Solar Impulse 2 has taken off from California on the tenth leg of its record-breaking solar-powered journey around the world.

The plane took off from Moffett Airfield at 8:03 a.m. ET Monday, starting its trek across the U.S. Piloted by Andre Borschberg, Solar Impulse 2 is expected to arrive at Phoenix Goodyear Airport around 12:00 a.m. ET Tuesday after a 16-hour, 720-mile flight.

After Phoenix, the aircraft will make two stops in the Midwest before flying to New York. The Solar Impulse team wants to reach New York as soon as possible, according to a statement released on Monday. However, the plane’s Midwestern stops have not yet been confirmed. The team is examining a wide range of potential destinations in the mainland to leave a maximum flexibility for route planning,” explained Solar Impulse, in its statement.

Related: Solar-powered plane lands in California, completing risky trip across Pacific

From New York, the plane will fly across the Atlantic Ocean to Europe. The final leg of the odyssey is from Europe to Abu Dhabi, where Solar Impulse 2 began its circumnavigation last year.

The plane is the brainchild of explorer and Solar Impulse Chairman Piccard, who is taking it in turns with his fellow Swiss pilot Borschberg to fly the aircraft on its journey across the globe. Piccard piloted the plane on the last leg of its journey – a risky, three-day flight across the Pacific Ocean from Hawaii.

Solar Impulse 2, a larger version of a single-seat prototype that first flew six years ago, is made of carbon fiber and has 17,248 solar cells built into the wing that supply the plane with renewable energy, via four motors. The solar cells recharge four lithium polymer batteries, which provide power for night flying.

Related: From high above the Pacific, Solar Impulse 2 pilot spreads Earth Day message

The aircraft typically flies between 30 mph and 40 mph, although this can increase and decrease significantly depending on wind speed.

Borschberg piloted Solar Impulse 2 on the eighth leg of its journey, landing in Hawaii on July 3 2015 after an incredible 4,480-mile, five -day flight from Japan. The 118-hour journey shattered the record for longest solar-powered flight in terms of distance and duration, easily surpassing the 1,491-mile, 44-hour record Borschberg set when flying from China to Japan on the prior leg of the trip. Borschberg also broke the record for longest non-stop solo flight without refueling, which previously stood at 76 hours and 45 minutes.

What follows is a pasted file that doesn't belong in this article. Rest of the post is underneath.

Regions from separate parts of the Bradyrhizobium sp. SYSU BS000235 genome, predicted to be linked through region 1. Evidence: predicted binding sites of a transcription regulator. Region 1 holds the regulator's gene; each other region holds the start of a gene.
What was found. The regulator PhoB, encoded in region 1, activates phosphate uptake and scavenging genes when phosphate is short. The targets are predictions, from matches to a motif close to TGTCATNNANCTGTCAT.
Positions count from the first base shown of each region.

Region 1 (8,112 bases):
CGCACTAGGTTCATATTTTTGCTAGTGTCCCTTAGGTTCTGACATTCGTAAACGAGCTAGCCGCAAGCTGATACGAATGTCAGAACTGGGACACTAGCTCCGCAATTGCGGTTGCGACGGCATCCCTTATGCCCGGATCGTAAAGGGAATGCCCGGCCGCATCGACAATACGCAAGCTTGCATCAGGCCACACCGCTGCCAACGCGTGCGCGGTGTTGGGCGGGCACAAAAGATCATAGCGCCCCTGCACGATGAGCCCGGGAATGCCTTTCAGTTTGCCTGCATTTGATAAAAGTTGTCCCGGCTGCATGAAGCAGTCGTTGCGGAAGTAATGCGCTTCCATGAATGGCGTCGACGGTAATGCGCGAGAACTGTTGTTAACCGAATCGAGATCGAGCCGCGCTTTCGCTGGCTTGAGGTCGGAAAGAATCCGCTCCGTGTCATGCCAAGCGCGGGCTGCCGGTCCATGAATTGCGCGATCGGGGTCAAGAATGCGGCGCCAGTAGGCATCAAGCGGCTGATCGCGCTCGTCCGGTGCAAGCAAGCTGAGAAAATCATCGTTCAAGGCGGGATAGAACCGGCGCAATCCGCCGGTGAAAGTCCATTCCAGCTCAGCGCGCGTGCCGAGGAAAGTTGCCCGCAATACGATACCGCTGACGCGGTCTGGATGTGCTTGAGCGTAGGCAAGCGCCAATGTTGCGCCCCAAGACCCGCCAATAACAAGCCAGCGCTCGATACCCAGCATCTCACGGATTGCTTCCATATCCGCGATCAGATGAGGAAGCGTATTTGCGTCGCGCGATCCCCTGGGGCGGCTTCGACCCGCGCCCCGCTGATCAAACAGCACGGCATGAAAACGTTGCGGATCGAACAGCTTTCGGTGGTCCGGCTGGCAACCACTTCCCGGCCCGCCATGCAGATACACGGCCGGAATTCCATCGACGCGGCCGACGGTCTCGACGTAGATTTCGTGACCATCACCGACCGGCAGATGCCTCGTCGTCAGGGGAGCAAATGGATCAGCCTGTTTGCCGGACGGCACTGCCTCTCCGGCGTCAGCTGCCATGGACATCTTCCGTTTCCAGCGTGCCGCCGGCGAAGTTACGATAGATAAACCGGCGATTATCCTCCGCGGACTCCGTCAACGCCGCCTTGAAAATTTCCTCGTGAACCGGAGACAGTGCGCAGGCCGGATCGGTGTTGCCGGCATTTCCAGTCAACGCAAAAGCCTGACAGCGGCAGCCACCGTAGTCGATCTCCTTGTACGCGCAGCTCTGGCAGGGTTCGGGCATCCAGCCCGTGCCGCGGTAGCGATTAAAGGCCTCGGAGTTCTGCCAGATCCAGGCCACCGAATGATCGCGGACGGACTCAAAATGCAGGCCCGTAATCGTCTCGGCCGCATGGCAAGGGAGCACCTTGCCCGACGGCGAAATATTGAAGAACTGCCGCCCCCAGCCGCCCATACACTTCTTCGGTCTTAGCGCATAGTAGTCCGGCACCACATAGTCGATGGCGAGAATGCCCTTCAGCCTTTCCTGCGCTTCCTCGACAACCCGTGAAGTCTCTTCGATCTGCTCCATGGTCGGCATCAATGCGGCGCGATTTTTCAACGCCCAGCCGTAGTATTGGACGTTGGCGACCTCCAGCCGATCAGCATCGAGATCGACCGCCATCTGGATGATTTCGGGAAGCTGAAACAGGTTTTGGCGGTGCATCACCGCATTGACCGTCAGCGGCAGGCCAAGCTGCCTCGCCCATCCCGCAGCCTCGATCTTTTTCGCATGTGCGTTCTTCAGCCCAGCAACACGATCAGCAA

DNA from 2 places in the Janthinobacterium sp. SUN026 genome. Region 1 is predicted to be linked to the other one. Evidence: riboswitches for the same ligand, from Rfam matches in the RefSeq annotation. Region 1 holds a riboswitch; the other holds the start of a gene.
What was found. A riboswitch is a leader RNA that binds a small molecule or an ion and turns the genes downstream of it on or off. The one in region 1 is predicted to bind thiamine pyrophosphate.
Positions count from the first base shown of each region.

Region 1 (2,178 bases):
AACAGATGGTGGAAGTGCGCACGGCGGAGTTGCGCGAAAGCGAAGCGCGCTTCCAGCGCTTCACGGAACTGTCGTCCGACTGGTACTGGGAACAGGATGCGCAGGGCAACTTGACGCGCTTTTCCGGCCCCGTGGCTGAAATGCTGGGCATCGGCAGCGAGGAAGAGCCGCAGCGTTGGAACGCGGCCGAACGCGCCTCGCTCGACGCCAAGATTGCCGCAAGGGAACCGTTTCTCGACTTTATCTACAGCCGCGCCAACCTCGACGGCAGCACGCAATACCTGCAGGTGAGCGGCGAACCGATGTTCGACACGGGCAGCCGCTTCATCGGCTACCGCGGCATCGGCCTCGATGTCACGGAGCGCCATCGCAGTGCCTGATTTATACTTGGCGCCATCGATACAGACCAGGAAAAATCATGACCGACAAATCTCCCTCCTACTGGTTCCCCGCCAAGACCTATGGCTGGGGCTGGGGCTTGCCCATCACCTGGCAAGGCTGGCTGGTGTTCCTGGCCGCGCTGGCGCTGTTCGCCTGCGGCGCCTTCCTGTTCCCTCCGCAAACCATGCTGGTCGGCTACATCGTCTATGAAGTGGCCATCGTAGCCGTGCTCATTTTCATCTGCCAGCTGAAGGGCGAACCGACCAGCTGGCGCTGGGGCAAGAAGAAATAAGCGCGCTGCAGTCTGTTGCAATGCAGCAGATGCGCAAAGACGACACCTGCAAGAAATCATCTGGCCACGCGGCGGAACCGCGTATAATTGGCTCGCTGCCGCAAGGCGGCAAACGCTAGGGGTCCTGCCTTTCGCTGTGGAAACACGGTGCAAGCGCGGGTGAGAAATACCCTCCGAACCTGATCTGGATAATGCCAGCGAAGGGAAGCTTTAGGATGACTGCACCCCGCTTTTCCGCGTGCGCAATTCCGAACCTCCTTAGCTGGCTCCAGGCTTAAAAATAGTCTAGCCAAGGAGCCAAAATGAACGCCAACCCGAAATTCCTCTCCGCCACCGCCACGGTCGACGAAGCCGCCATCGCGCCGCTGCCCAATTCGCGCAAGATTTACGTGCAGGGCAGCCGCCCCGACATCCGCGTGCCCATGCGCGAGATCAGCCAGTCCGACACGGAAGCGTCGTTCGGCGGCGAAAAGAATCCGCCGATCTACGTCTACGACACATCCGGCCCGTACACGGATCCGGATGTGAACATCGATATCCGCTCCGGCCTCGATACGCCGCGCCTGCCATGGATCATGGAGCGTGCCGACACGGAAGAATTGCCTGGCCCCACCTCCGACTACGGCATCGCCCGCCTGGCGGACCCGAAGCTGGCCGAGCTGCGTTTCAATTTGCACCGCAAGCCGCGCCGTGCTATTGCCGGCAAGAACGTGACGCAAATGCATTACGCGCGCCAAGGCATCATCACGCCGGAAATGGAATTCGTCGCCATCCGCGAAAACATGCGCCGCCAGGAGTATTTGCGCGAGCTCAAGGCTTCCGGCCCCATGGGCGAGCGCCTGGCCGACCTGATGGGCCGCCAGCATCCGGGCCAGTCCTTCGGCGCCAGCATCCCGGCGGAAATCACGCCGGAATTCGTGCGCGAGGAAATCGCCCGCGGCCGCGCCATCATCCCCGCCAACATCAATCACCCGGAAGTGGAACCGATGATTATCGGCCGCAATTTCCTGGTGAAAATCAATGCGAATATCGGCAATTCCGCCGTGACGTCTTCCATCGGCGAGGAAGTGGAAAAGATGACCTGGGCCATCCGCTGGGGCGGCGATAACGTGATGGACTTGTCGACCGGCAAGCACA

Related: Solar Impulse 2’s epic journey in pictures

The aircraft then had a nine-month layover in Hawaii while the Solar Impulse team fixed damage that occurred during the flight from Japan.

A huge inflatable mobile hangar that can be quickly assembled and disassembled is being used to shelter Solar Impulse 2 on its journey around the world.

During the last leg of the trip Piccard told FoxNews.com that the plane’s journey is a massive logistical undertaking. “It’s tremendous work,” he said. “When you see the plane flying silently with no pollution, you think it’s magic, but there are 150 people on the team.”

The incredible solar-powered trek began in March 2015 when the plane flew from Abu Dhabi to Oman. Solar Impulse 2 then flew to India, Myanmar and Nanjing, China, en route to an unscheduled stop in Nagoya, Japan. The plane originally left Nanjing for Hawaii, but diverted to Japan because of unfavorable weather.

Follow James Rogers on Twitter @jamesjrogers

The Associated Press contributed to this report.